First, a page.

War of the Rebellion: Serial 092 Page 0314 Chapter LVI. OPERATIONS S. C., GA., AND FLA.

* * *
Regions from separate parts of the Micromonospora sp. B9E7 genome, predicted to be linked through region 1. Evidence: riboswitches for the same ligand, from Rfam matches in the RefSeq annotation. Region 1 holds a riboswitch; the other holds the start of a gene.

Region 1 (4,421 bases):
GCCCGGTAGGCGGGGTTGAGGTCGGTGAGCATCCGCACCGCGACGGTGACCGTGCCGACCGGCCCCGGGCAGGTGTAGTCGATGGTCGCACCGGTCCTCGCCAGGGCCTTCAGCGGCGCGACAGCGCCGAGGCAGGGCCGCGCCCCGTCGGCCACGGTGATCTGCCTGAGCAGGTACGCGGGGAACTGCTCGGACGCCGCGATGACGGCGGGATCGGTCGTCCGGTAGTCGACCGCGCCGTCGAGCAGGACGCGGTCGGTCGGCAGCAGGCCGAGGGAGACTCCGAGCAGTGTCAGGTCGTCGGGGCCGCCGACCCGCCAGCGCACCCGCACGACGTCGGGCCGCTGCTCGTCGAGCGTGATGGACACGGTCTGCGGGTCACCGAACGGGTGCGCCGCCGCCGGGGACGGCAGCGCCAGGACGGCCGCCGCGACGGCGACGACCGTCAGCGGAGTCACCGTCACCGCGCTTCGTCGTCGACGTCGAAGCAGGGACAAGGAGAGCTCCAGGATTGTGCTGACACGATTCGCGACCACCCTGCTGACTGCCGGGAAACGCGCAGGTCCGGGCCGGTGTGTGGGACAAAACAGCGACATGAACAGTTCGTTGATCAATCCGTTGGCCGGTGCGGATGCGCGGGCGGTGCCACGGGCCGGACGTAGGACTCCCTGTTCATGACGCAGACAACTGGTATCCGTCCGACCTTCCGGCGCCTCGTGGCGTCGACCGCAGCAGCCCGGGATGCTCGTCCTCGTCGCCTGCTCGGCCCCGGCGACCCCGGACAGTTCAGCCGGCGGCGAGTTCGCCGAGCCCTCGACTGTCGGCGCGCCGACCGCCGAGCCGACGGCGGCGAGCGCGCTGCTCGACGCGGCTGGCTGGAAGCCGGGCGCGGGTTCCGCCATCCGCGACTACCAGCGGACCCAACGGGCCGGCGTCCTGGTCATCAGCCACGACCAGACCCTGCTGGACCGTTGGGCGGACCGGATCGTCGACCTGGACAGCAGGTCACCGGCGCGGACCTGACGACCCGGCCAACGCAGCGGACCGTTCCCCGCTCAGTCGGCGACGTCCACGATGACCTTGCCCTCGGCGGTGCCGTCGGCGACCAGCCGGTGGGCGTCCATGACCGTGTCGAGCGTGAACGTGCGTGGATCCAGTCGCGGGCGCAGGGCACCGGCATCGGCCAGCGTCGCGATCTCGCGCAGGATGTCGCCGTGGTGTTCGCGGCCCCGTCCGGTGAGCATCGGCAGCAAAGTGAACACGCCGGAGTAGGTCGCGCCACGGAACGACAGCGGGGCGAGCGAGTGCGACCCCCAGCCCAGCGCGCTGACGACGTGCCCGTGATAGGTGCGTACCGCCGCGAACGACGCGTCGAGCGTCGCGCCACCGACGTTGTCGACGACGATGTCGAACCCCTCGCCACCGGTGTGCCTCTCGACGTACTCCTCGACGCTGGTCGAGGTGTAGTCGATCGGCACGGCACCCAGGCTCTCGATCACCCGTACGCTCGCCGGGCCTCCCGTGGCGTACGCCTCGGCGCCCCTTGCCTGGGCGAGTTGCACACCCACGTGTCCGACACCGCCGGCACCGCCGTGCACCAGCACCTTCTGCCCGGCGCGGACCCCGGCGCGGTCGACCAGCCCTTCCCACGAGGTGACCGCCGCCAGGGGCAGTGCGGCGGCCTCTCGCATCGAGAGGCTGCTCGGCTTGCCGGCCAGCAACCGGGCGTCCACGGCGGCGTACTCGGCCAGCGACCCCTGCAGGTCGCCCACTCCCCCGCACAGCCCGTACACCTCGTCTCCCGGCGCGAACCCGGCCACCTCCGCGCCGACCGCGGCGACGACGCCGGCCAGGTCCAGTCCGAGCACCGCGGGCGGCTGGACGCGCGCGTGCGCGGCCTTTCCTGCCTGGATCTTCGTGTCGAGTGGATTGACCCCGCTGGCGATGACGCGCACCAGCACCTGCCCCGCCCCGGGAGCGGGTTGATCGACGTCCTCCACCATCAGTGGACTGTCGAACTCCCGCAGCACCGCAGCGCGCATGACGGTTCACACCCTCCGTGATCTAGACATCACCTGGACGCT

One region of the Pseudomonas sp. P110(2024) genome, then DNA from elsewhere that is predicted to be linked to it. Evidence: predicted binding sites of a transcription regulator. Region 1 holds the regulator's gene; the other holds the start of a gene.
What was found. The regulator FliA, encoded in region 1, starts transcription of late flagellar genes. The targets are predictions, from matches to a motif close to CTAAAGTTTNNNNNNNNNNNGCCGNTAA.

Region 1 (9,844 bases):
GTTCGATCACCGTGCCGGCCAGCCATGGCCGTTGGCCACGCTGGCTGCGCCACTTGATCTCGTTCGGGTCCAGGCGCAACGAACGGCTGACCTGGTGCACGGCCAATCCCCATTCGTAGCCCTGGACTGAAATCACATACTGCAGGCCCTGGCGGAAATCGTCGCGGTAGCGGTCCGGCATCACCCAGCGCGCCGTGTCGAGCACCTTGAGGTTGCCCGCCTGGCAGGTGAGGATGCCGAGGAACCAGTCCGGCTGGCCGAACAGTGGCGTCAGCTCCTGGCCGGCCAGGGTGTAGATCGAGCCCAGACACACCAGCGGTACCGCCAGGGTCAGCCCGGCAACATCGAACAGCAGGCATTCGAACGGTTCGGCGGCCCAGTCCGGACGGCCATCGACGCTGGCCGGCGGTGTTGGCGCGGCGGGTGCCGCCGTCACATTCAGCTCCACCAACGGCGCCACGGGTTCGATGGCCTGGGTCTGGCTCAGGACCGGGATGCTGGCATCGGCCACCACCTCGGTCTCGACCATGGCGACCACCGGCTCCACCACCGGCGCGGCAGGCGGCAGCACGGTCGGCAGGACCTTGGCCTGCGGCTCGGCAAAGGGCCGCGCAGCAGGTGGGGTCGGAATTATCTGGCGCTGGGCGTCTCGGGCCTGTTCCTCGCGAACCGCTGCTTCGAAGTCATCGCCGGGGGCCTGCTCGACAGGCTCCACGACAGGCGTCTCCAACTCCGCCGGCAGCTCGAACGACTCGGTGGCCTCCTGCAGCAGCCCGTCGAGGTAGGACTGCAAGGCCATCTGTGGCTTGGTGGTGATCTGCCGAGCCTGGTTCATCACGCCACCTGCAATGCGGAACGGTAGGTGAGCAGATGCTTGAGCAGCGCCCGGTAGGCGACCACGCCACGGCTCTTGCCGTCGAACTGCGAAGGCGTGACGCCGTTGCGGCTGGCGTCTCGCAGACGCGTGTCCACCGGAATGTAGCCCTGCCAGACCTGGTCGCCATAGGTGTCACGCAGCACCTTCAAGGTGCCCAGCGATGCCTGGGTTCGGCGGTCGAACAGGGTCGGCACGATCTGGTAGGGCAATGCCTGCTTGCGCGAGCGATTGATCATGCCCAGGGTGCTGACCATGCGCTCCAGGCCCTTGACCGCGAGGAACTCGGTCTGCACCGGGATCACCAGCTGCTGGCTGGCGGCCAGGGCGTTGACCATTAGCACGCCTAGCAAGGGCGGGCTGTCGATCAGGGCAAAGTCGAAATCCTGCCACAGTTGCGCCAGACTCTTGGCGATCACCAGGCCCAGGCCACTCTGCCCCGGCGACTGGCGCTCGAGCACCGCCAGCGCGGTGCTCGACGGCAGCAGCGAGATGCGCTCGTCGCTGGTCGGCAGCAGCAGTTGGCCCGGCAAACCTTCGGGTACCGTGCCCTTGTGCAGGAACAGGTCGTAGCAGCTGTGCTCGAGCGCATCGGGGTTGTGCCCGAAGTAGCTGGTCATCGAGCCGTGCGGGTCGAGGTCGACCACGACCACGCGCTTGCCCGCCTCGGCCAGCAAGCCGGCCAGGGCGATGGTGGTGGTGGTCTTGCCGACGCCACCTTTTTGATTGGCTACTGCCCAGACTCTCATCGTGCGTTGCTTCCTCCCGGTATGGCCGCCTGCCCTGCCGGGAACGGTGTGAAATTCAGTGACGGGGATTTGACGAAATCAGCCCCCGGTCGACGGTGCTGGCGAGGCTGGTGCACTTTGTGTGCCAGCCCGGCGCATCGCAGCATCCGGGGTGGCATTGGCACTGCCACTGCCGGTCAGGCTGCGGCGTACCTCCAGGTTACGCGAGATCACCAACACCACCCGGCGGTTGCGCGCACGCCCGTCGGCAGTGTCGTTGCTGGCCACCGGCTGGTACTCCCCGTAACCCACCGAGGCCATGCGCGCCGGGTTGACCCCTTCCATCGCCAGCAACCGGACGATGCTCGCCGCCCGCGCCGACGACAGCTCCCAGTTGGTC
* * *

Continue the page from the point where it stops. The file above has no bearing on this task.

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December 1, started at 7 a. m. ; marched, as advance guard, about twelve miles and bivouacked at 5 p. m. at Blazed Tree Church. December 2, started at 8 a. m. ; marched bout eleven miles and bivouacked about 6 p. m. near Buck Head Creek. December 3, started at 12. 30 p. m. ; marched until midnight with numerous halts and over a difficult road about eight miles. December 4, continued the march until 4 a. m., having made about three miles, when the regiment bivouacked. At 7. 30 a. m. again started; marched about six miles; the regiment was placed on picket duty for the night, with the One hundred and thirty-seventh New York Volunteers. December 5, at 7 a. m. drew in the picket guard, and at 9 a. m. moved forward with the column; marched about fifteen miles and bivouacked at 9 p. m. December 6, moved at 8 a. m. ; marched about twelve miles over very marshy roads and bivouacked at 6 p. m. December 7 a. m. ; marched about ten miles over very difficult roads and bivouacked at 6 p. m. near Springfield. December 8, started at 6. 30 a. m. ; marched about nine miles and bivouacked about 4 p. m. at Wadley's Mill. December 9, started at 7 a. m. ; marched about six miles and bivouacked about 6 p. m. near Monteith. December 10, started at 9. 30 a. m. ; shortly after starting the regiment was placed in rear of the first 200 wagons of the corps train as guard for the 100 wagons immediately preceding it; marched about nine miles and bivouacked about 4 p. m. five miles and a half from Savannah, Ga. December 11, at 7 a. m. moved out upon the main road to Savannah with the rest of the brigade; moved forward about three-quarters of a mile thereon and turned off to the left toward the Savannah river. In a short time thereafter the command hour I was ordered by Colonel Branum, commanding the brigade, to move forward the regiment and deploy it as skirmishers, connecting with the left of the One hundred and thirty-seventh New York Volunteers, which was already deployed and skirmishing with the enemy, and to continue my line until it reached the river, if possible. When but three companies upon the right had been deployed the river was reached. With the remainder of the regiment s a reserve I ordered the skirmishes forward. They had moved but about twenty-five yards when farther advance was prevented by a deep swamp, and the line had become so shortened as to render two companies sufficient to cover the space between the One hundred and thirty-seventh New York Veteran Volunteers and the river. I therefore ordered Company I to join the reserve. Moved the reserve forward nearly to the skirmish line and went forward with Colonel Barnum to reconnoiter the position. To get over the swamp with any force it was found necessary to cross a narrow dike or road, which was commanded by the enemy's sharpshooter. At this time Captain Maguire had succeeded in crossing with a few skirmishers, and he meeting with but little resistance, I ordered Company K, Captain O. J. Spaulding, to cross the road, to quickly deploy, and with those already across advance toward the enemy's works. This was gallantly done, and the enemy driven into his main line of works. I immediately ordered the reserve forward, when the enemy opened upon the column with artillery, and the force being insufficient to carry the works by assault and unsupported, I ordered the regiment t form in line behind a natural dike, which had been previously occupied by the enemy and which was but 150 yards from their main line. During this attack the regiment had two wounded, Captain Spaulding and one private, both slight. The regiment remained in this position and improved and strengthened the earth-work in their from sufficiently to